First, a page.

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In? Out? Cameron to shake us all about on EU


Victorious David Cameron outside 10 Downing Street yesterday

Victorious David Cameron outside 10 Downing Street yesterday


Victorious David Cameron outside 10 Downing Street yesterday

The fall-out from the UK election and the shock majority secured by the Conservative Party is likely to make the news agenda once again this week, especially as David Cameron forms his new government and attention shifts to the prospect of an in-out EU referendum.

Amid all of that, the Bank of England will reveal the outcome of its interest-rate and asset-purchase meeting which was held last week, although the conclusions were delayed because of the election.

The election result means that Bank of England governor Mark Carney's plan to give borrowers "limited and gradual" interest-rate increases just got easier.

As Mr Cameron's Conservatives were achieving a surprise majority on Friday, investors pushed back bets on the timing of the first increase, predicting that Bank of England officials will continue to temper budget cuts with record-low borrowing costs.

The central bank held the key rate at 0.5pc throughout Mr Cameron's first five-year tenure and is forecast to keep it there in a decision to be announced today.

Elsewhere today, Greece and the Eurozone will be the focus of the news agenda as Eurozone finance ministers meet in Brussels with progress on Greek talks set to dominate.

Progress has been made, but there seems to be little prospect of a deal today. But, it's still important meeting.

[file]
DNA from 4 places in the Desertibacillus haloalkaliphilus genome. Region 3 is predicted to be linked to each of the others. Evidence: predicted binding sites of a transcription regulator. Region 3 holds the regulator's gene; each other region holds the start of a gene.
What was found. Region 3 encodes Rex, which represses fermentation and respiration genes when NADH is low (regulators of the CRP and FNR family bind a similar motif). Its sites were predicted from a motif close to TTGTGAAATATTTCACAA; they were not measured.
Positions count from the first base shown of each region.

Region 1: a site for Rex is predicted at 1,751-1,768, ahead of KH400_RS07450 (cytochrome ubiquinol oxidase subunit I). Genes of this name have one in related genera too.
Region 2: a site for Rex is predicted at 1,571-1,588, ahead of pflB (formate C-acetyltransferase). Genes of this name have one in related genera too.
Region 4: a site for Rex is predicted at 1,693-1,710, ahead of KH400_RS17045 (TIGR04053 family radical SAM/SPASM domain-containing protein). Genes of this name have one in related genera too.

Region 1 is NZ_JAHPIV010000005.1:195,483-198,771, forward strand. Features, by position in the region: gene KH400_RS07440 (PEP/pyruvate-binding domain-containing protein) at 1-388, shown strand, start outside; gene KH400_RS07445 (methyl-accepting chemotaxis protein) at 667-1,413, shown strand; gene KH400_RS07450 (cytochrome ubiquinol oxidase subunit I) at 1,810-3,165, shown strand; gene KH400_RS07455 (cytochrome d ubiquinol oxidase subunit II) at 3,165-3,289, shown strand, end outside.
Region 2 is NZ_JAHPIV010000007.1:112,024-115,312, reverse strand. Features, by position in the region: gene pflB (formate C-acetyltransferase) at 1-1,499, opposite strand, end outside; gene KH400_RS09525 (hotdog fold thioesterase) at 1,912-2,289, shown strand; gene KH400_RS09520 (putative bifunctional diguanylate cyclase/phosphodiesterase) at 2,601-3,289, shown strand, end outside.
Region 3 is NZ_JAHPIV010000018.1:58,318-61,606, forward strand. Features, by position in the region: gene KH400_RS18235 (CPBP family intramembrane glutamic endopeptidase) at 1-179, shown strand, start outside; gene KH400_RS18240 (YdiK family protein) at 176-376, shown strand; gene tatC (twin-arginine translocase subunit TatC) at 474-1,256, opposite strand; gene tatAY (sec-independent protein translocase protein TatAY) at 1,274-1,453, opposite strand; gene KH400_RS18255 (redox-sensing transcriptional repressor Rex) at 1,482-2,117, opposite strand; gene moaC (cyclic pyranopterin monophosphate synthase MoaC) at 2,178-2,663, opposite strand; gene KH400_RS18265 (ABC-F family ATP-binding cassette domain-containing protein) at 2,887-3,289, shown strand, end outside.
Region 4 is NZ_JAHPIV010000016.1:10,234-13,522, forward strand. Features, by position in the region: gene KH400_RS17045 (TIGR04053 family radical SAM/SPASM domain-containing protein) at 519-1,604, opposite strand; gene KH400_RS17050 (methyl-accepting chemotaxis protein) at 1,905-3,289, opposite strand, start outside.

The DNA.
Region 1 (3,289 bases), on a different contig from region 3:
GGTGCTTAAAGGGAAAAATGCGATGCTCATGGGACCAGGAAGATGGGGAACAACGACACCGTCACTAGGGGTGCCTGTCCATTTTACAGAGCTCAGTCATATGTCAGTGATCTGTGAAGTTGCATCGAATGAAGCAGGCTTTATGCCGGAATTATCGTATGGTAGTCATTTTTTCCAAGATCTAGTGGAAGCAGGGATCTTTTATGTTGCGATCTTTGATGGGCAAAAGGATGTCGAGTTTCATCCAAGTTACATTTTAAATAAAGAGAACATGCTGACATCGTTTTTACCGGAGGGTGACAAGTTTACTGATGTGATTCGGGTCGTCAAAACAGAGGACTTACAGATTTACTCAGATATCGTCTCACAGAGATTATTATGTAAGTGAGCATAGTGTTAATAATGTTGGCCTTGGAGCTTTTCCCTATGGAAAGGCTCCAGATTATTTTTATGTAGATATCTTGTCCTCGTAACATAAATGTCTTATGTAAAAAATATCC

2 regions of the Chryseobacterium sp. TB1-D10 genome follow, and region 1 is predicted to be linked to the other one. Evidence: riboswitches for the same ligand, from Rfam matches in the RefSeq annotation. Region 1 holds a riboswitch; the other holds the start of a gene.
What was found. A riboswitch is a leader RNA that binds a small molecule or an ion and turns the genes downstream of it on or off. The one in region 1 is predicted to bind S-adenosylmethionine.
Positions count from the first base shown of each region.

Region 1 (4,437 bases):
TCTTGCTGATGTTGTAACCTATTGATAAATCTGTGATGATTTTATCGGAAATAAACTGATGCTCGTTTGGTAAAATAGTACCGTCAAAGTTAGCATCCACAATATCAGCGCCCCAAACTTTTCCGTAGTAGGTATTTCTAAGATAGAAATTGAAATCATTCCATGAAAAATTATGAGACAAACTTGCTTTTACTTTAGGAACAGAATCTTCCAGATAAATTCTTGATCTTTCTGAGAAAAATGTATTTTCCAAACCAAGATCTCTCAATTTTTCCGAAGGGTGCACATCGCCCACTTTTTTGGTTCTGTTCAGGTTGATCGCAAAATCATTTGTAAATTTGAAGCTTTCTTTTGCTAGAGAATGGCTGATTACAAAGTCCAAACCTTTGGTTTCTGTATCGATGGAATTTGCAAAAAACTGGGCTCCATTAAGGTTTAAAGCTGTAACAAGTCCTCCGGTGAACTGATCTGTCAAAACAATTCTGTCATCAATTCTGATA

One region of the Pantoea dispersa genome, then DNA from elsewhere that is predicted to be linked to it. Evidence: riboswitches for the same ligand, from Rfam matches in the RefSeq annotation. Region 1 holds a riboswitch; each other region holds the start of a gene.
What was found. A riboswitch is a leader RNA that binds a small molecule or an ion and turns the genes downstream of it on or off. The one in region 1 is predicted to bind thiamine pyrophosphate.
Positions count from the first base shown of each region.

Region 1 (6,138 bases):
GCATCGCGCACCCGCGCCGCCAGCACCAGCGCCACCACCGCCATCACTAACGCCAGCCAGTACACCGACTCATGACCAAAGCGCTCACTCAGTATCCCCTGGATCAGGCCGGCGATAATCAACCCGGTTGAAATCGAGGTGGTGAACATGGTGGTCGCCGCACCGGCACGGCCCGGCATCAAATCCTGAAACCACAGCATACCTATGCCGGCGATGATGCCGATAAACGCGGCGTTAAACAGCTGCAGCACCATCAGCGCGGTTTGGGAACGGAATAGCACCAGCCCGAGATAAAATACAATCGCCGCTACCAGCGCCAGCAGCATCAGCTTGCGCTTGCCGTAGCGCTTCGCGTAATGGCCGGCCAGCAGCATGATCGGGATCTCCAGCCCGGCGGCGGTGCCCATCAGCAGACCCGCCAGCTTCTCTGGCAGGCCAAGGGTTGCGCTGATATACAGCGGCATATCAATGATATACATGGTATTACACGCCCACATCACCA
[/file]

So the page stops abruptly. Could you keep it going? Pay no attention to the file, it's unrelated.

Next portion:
On Friday, Greek prime minister Alexis Tsipras forecast a "happy ending" to the protracted discussions soon, and the chairman of the so-called Eurogroup, Dutch finance minister Jeroen Dijsselbloem, confirmed that progress had been made.

But with Greece's cash reserves dwindling, European Union officials said over the weekend that there was no breakthrough in talks with the International Monetary Fund, the European Commission and the European Central Bank on sticking points such as pension and labour market reforms and budget targets.

Greece's leftist-led government, which was elected earlier this year on promises to end austerity policies, has dragged its feet on accepting unpopular reforms promised by a previous government under the country's EU/IMF bailout programme.

The country faces the risk of defaulting on debt repayments and being forced out of the Eurozone, but negotiations have moved so slowly that the lenders have ruled out an agreement at today's meeting of finance ministers.

Mr Dijsselbloem said the meeting would not be decisive, but negotiations were moving forward.

EU officials said they are keen for the Eurogroup to send a positive message today that a deal is in the works and avoid another clash with Greek finance minister Yanis Varoufakis like one at a meeting in Riga last month.

The Eurogroup will also be debriefed on the third post-programme surveillance mission for Ireland.

Finance ministers from all European states will come together tomorrow in Brussels and will be briefed on the state of play in the Council and European Parliament negotiations on the proposal for a regulation that will establish the European fund for strategic investments.

The creation of the fund is part of the Investment plan for Europe, popularly known as the 'Juncker plan'.

The Council is expected to adopt conclusions on in-depth reviews of macroeconomic imbalances carried out by the European Commission in 16 member states, including Belgium, Bulgaria, Croatia, Finland, France, Germany, Hungary, Ireland, Italy, The Netherlands, Portugal, Romania, Slovenia, Spain, Sweden and the UK.

At home, the Central Statistics Office will release trade statistics tomorrow, as well as data on goods imports and exports on Thursday.

Irish Independent